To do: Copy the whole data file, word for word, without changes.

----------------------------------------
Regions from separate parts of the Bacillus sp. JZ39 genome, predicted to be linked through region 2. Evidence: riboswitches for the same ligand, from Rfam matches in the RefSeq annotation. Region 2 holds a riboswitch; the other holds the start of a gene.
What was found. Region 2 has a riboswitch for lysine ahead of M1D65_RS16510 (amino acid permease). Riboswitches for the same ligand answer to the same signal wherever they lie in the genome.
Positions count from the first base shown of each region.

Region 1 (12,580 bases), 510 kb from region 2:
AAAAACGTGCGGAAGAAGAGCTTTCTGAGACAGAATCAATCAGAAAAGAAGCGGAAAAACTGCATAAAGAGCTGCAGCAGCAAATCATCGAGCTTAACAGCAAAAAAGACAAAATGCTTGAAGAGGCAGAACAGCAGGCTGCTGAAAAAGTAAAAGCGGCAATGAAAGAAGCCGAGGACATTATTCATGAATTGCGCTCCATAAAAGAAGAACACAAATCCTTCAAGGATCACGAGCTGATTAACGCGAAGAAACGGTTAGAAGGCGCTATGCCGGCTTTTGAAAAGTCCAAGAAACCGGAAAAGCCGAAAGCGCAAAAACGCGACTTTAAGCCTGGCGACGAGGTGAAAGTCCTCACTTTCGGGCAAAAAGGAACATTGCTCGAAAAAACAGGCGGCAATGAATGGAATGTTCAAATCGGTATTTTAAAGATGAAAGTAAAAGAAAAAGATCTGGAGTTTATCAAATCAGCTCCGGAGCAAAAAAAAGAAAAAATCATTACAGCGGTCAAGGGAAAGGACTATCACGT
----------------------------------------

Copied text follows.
Regions from separate parts of the Bacillus sp. JZ39 genome, predicted to be linked through region 2. Evidence: riboswitches for the same ligand, from Rfam matches in the RefSeq annotation. Region 2 holds a riboswitch; the other holds the start of a gene.
What was found. Region 2 has a riboswitch for lysine ahead of M1D65_RS16510 (amino acid permease). Riboswitches for the same ligand answer to the same signal wherever they lie in the genome.
Positions count from the first base shown of each region.

Region 1 (12,580 bases), 510 kb from region 2:
AAAAACGTGCGGAAGAAGAGCTTTCTGAGACAGAATCAATCAGAAAAGAAGCGGAAAAACTGCATAAAGAGCTGCAGCAGCAAATCATCGAGCTTAACAGCAAAAAAGACAAAATGCTTGAAGAGGCAGAACAGCAGGCTGCTGAAAAAGTAAAAGCGGCAATGAAAGAAGCCGAGGACATTATTCATGAATTGCGCTCCATAAAAGAAGAACACAAATCCTTCAAGGATCACGAGCTGATTAACGCGAAGAAACGGTTAGAAGGCGCTATGCCGGCTTTTGAAAAGTCCAAGAAACCGGAAAAGCCGAAAGCGCAAAAACGCGACTTTAAGCCTGGCGACGAGGTGAAAGTCCTCACTTTCGGGCAAAAAGGAACATTGCTCGAAAAAACAGGCGGCAATGAATGGAATGTTCAAATCGGTATTTTAAAGATGAAAGTAAAAGAAAAAGATCTGGAGTTTATCAAATCAGCTCCGGAGCAAAAAAAAGAAAAAATCATTACAGCGGTCAAGGGAAAGGACTATCACGT